Saturday, August 8, 2009

Problem 52 - GMAT Number Properties


11 comments:

  1. try n=3, then r=1, i guess neither are correct.

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  2. I think answer is C (Both answer together)
    (1) n is even-> r might be 6 or 0
    (2) n is not divisible by 5 -> n cannot be 5 0R 10; then r might be 1,6
    (1)+(2) --> r = 6

    trial:
    1 r=1
    2 r=6
    3 r=1
    4 r=6
    5 r=5
    6 r=6
    7 r=1
    8 r=6
    9 r=1
    10 r=0
    n>10 repeat

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  3. Answer is (C),
    If n=even then remainder will be 6 & 0.
    taking the II statement into account 0 is eliminated.
    r=6 answer.

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  4. Vivek is right, statement 2 eliminates the 0 option, and so the answer is C.

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  5. In my opinion, E.

    If, for example, n=2 or n=4, we know that both are not divisible by 5. And their remainders when n^4/10 are not the same. Thus, NS.

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  6. Hey Anonymous, sorry but you are wrong, 2^4 and 4^4 will both end in a 6, so answer is C. Sorry!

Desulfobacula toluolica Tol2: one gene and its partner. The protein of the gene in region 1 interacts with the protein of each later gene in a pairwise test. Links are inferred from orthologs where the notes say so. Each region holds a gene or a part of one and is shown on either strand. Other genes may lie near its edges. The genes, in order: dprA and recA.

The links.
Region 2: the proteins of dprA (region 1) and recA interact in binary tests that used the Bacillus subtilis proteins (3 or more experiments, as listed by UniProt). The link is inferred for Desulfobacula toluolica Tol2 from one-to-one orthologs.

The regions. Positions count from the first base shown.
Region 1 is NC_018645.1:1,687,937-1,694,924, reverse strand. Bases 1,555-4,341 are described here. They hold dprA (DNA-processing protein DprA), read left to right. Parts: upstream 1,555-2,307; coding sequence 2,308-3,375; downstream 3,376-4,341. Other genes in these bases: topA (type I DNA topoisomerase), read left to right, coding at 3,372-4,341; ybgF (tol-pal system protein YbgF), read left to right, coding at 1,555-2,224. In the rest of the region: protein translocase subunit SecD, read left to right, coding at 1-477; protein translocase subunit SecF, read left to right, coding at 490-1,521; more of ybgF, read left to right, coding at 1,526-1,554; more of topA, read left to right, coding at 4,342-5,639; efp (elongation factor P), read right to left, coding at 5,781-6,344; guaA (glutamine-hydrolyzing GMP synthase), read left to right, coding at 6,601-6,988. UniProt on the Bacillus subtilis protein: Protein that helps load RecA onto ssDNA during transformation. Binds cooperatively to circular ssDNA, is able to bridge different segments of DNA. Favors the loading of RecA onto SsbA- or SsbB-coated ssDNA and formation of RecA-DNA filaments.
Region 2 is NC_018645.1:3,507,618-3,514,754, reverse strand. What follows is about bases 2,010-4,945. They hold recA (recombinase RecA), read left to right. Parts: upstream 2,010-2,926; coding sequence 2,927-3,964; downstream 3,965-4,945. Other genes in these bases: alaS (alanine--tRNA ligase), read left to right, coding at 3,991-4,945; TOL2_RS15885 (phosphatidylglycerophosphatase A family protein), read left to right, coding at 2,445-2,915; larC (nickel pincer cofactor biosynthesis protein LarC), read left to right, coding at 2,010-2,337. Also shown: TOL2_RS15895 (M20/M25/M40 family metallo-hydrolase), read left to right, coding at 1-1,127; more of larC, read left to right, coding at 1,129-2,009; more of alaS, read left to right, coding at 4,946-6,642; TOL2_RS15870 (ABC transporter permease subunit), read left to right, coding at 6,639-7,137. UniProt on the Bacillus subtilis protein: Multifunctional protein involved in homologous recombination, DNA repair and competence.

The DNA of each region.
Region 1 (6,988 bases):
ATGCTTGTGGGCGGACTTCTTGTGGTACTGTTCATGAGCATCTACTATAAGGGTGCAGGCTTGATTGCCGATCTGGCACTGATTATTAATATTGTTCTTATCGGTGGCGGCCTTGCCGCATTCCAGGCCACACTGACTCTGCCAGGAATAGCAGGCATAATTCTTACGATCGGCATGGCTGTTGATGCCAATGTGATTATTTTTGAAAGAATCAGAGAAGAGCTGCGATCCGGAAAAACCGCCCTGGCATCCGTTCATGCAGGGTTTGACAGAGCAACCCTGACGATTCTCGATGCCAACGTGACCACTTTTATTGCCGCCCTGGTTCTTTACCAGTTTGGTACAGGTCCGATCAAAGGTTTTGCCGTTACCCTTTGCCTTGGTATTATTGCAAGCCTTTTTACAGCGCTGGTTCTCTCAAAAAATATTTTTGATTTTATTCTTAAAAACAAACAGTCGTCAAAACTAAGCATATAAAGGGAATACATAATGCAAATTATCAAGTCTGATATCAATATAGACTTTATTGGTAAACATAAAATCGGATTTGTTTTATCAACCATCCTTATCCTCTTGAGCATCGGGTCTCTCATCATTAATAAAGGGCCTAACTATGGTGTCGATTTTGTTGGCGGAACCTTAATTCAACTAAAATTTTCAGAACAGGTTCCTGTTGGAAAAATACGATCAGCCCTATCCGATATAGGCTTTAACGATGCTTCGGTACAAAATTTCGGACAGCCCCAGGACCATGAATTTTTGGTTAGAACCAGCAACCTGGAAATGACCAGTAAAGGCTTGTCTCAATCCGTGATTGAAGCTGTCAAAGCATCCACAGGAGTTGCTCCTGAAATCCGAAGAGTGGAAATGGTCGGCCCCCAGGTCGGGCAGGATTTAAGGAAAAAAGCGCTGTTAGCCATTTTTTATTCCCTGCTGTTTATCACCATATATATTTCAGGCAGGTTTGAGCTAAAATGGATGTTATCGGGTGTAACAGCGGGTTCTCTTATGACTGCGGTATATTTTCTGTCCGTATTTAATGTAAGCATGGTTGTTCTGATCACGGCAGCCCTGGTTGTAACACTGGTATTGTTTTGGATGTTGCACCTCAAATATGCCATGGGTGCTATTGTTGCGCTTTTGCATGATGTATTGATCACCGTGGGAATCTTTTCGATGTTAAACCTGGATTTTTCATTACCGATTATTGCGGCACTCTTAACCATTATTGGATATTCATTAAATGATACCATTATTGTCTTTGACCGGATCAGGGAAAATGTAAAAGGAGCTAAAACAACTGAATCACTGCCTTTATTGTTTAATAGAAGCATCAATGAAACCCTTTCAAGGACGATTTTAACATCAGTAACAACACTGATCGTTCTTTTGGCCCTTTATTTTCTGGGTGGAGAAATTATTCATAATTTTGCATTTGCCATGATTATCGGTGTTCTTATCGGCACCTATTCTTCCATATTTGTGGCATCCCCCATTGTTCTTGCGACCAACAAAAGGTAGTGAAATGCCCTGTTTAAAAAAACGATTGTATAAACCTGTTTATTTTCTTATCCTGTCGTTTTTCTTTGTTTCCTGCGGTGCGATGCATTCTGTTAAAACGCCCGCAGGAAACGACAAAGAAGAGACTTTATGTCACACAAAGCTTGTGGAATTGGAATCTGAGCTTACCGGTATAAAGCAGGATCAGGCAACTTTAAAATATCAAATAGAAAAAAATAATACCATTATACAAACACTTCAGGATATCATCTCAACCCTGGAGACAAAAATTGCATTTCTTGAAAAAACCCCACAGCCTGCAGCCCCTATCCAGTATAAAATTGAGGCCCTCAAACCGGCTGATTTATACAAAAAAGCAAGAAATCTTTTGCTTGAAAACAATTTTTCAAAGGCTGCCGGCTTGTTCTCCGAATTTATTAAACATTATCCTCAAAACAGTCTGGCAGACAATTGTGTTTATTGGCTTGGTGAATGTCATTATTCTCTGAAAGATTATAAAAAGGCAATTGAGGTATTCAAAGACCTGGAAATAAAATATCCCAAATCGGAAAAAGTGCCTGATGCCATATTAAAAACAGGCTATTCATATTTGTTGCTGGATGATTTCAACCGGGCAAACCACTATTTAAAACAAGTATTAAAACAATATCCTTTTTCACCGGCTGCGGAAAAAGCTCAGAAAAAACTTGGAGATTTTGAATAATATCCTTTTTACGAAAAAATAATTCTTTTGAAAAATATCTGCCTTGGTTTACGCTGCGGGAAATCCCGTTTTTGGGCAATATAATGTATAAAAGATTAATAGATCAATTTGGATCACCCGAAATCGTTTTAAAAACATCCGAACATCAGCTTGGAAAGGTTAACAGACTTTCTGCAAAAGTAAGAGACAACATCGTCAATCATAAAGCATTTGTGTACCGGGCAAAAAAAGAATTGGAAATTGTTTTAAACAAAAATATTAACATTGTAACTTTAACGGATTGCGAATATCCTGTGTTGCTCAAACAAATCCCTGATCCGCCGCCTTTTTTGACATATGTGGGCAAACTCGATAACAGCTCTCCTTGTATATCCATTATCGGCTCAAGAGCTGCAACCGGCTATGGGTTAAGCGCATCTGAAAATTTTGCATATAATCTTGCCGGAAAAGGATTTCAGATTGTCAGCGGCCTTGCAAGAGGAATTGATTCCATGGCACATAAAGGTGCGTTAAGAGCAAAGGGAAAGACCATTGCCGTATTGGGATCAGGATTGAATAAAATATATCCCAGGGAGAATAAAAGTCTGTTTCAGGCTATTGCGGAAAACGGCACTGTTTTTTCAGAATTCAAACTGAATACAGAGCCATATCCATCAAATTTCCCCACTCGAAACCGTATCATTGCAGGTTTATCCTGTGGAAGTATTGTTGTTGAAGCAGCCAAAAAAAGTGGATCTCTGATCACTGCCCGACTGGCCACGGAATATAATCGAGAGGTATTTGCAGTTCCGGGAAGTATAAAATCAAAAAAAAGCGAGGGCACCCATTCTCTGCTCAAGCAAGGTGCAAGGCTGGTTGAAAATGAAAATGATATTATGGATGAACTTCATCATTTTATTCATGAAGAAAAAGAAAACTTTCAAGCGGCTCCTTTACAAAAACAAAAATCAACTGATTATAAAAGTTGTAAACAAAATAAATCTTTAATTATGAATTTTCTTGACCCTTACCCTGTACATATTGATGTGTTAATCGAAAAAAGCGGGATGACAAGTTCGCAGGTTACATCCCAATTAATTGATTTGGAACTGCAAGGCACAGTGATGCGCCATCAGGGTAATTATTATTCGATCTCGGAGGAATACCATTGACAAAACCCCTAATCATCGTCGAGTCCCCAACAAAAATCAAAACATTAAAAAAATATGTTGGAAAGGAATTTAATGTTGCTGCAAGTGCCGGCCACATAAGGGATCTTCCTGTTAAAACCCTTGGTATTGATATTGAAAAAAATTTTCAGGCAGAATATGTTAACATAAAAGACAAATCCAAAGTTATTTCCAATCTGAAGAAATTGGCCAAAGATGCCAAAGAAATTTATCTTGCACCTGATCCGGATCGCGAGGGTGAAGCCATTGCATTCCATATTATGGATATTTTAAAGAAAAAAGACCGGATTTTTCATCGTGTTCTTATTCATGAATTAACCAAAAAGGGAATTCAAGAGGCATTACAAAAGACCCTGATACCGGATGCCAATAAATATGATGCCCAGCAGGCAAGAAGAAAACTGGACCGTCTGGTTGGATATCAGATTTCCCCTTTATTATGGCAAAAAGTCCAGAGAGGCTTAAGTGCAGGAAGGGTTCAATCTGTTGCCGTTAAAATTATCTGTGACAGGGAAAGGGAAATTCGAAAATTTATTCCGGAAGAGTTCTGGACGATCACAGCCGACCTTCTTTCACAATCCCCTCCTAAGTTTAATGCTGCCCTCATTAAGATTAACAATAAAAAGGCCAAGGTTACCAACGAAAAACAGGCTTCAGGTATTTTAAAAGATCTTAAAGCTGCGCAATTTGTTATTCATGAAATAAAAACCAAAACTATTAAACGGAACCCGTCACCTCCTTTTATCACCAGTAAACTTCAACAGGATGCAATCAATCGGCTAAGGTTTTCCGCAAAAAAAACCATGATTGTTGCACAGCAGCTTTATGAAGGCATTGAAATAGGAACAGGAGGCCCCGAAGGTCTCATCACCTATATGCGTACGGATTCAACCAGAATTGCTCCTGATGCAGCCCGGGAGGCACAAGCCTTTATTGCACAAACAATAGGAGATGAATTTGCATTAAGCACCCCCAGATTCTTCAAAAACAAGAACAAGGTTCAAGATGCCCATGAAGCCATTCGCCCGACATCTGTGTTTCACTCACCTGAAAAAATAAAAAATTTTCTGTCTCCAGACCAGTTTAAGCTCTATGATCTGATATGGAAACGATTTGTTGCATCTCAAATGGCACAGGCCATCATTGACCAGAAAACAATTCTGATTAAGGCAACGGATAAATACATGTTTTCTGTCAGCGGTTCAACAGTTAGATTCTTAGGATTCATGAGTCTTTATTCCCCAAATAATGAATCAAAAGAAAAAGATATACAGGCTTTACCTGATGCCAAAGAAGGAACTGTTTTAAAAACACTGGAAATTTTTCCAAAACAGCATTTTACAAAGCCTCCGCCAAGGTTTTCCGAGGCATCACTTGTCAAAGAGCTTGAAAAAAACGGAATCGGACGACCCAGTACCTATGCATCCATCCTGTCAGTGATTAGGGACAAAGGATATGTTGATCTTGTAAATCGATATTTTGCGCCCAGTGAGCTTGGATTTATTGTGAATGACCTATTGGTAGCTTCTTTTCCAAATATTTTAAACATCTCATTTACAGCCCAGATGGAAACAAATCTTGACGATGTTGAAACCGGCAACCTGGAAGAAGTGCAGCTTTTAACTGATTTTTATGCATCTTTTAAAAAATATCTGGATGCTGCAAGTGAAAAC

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  7. This comment has been removed by the author.

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  8. Find n^4 (mod 10)

    (1) n = 0 (2), n^4 = 0 (2), but we need to know n^4 (mod 5) to get the exact figure

    (2) n = 1, 2, 3, 4 (mod 5)
    n^4 = 1^4, 2^4, 3^4, 4^4 = 1 (mod 5) (power up the remainders)
    We need to know n^4 (mod 2) to get the exact figure.

    Combing both gives: n^4 = 1 (mod 5) and n^4 = 0 (mod 2).

    n^4 = 1 (mod 5) {1,6,11,16,...}
    n^4 = 0 (mod 2) {0,2,4,6,8,...}

    Intersection {6,16,26...}

    Hence n^4 = 6 (mod 10)

    Well, we don't need to get the exact remainder.

    If x = p (mod a), x = q (mod b) and gcd(a,b) =1, x has a unique value modulo ab.

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  9. Typical GMAT trap

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  10. answer C:
    from 1: n can be 2,4,6,8,10 for n=2,4,..will work but for n=10 it will not, since we do not have unique r hence not suff.
    2nd, clearly not suff, as n can be 1,2, 3....
    from 1 &2, n can be 2,4,6,8, or number ending with these numbers. in any case n^4 will give 6 as unit digit and hence when divided by 10, we will get unique remainder 6. suff... answer C

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